Secret library in Egypt offered ‘treasure trove’ of early Biblical texts

Robert Curzon finds manuscripts from 4th century AD in Egypt

Egypt is best known for its ancient history that spanned thousands of years and is filled with tales of mighty pharaohs like Tutankhamun.

What is less known is the country’s strong ties to early Christianity.

The religion came to Egypt hundreds of years before it arrived in Britain, in around AD 33.

From that point onwards, Alexandria became one of the great Christian centres, attracting scholars and apologists from nearby.

Soon, Egypt had amassed hundreds, if not thousands of Biblical texts filled with writings from Christianity’s beginnings.

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Robert Curzon, a 19th-century aristocrat and traveller knew all of this very well and set out on a journey to the North African country in search of religious texts.

His journey was explored during the Smithsonian Channel’s documentary, ‘Bible Hunters: Search for Truth’.

After three years of travelling, Curzon arrived in Alexandria with the hope of finding someone to show him one of the country’s ancient monasteries.

Dr Jeff Rose, an archaeologist who presented the show, travelled to Egypt to follow in Curzon’s footsteps and explained how the monastic movement began in Egypt.

“Monks who had gone out to the desert to live in solitude banded together in self-sufficient communities and those became the first monasteries,” he said.

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“One of the oldest monasteries in Egypt, and the world, is the Syrian monastery 90 miles west of Cairo.

“In 1834, it took Curzon nearly two days to reach it by boat and camel, today it’s less than two hours away by [motor]bike.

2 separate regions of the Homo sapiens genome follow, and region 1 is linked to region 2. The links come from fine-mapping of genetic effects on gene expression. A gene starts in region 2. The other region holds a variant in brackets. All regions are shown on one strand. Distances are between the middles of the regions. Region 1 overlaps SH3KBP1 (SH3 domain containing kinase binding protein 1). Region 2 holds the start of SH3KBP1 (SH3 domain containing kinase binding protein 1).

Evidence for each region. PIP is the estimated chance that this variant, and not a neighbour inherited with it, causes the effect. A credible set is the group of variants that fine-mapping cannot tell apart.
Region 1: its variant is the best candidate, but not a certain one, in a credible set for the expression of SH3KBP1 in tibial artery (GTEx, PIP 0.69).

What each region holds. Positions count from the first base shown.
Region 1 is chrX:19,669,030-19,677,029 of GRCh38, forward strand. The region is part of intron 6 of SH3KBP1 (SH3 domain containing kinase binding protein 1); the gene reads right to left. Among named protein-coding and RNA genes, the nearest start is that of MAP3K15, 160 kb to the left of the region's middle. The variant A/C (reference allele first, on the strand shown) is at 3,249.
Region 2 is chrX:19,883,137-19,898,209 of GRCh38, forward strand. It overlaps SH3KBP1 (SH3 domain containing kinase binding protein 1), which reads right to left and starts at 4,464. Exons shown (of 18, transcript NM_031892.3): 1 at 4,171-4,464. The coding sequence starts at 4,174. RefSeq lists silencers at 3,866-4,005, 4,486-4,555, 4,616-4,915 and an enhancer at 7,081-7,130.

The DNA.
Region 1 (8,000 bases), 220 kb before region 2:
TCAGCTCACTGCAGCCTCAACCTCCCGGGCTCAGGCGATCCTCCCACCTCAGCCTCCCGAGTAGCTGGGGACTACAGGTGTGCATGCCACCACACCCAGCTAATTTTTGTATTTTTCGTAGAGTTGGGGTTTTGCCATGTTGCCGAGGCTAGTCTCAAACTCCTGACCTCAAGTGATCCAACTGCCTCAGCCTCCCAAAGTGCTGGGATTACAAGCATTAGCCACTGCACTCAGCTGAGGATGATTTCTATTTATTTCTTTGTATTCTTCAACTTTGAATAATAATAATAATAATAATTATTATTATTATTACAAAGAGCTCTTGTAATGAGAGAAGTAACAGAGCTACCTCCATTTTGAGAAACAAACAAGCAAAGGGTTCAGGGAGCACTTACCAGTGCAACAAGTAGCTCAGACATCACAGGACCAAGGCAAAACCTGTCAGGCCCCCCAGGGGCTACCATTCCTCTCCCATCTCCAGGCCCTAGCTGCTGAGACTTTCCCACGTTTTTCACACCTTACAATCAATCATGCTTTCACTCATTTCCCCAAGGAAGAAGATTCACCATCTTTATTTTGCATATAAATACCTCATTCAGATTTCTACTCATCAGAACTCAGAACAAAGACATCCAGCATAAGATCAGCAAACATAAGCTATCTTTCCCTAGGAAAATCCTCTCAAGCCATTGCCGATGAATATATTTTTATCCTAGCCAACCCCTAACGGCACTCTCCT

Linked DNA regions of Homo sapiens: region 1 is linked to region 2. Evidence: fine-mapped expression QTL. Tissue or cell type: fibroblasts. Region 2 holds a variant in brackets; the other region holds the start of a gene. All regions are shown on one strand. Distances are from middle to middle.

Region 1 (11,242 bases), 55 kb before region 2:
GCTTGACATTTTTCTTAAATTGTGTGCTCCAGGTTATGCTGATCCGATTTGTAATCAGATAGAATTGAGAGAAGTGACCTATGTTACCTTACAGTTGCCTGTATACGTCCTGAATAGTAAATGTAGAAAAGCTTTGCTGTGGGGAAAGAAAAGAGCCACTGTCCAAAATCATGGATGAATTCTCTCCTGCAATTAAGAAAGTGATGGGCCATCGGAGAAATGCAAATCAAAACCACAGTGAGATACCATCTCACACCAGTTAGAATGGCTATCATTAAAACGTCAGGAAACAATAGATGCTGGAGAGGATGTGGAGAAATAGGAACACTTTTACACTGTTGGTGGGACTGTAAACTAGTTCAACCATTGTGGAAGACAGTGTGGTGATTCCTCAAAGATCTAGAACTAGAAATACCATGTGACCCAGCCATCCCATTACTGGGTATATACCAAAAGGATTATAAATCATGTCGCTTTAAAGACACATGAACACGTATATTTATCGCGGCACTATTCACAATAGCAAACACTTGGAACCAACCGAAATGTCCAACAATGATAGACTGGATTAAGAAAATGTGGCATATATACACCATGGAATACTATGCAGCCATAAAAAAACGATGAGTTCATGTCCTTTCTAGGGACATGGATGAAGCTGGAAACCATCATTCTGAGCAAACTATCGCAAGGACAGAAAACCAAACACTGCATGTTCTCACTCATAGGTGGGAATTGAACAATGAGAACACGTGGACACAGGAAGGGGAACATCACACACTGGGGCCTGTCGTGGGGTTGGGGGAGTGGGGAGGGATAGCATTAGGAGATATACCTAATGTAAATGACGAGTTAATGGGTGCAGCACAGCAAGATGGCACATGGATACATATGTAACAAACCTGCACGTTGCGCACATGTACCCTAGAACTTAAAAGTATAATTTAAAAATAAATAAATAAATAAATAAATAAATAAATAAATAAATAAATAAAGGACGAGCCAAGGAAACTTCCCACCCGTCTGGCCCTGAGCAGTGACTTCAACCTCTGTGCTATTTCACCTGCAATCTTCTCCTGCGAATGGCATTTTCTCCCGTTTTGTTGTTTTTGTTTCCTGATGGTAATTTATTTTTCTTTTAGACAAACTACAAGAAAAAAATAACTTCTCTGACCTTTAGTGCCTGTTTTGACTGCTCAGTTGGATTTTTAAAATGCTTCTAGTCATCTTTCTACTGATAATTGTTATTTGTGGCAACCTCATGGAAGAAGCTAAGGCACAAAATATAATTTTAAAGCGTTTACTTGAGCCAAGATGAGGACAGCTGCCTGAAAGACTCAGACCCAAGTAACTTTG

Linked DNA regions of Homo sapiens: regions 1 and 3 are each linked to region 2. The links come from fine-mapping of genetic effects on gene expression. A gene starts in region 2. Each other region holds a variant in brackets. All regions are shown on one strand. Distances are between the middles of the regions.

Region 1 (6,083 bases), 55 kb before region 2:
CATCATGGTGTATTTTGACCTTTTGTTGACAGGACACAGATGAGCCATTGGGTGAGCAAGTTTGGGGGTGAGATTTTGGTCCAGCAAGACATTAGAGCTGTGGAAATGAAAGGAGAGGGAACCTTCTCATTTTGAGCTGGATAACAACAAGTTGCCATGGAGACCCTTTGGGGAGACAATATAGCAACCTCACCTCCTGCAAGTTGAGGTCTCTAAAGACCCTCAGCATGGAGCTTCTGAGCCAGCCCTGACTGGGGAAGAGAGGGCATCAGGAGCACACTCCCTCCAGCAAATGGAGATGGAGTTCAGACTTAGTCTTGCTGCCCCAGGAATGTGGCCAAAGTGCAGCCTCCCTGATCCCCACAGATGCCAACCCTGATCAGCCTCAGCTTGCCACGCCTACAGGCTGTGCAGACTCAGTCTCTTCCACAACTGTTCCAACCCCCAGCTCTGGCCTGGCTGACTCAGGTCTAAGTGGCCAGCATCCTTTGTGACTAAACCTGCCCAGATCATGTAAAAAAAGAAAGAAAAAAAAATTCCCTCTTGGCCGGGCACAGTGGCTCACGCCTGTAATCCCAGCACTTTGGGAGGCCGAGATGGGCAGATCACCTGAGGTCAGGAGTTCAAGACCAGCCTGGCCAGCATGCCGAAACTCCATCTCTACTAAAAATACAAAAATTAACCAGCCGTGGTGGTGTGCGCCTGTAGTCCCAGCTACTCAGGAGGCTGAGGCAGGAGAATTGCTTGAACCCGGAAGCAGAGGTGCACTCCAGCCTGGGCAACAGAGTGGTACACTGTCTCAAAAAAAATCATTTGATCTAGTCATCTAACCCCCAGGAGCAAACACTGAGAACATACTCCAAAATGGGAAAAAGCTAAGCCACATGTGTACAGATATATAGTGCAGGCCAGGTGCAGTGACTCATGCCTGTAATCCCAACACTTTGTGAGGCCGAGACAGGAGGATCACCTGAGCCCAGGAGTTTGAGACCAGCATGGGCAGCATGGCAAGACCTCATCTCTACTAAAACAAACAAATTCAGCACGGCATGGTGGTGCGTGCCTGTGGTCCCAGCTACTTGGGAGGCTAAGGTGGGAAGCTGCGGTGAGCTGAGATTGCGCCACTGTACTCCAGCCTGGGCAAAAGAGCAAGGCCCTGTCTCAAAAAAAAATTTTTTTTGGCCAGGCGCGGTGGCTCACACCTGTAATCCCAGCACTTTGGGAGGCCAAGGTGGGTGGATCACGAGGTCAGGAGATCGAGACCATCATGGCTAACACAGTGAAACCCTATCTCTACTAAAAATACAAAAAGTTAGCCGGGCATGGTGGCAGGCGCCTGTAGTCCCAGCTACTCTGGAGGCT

“Founded in the sixth century AD, the monastery was known for its wall paintings in its library of precious manuscripts.

“When Curzon visited the library, he found the place in complete disarray with manuscripts just littering the floor.”

Many of the books had been burned by the time Curzon had reached the monastery by poor people desperate to keep warm in the long winter nights.

But some of the books had been salvaged and kept under lock and key.

The story goes that Curzon got a blind monk drunk and persuaded him to show him a secret library within the monastery, and he soon found himself surrounded by many ancient scripts.

“Inside the room, Curzon found a treasure trove, the dusty pages of some of the earliest dated Bible texts in existence,” said Dr Rose.

There, he found fully bound Christian manuscripts and several gospel fragments, all written in ancient Syriac, similar to the language Jesus would have spoken.

Dating back to the fourth century AD, the texts he found included the Acts of Peter and Paul, stories that were never included in the Bible.

Dr Rose said: “At the time, questions about why this Christian text was omitted led to speculation among scholars about the accuracy of the Bible.”

Curzon went home, and five years later, set out on another journey searching for ancient manuscripts, this time to Mount Athos in Greece, a centre of Eastern Orthodox monasticism.

He later travelled extensively in the historical Levant region, an area today contained within the Middle East, and wrote a book based on his journeys, ‘Visit to the Monasteries in the Levant’.

It gained huge traction, and by 1881, Curzon had completed a further six expeditions to the Levant and the surrounding region.

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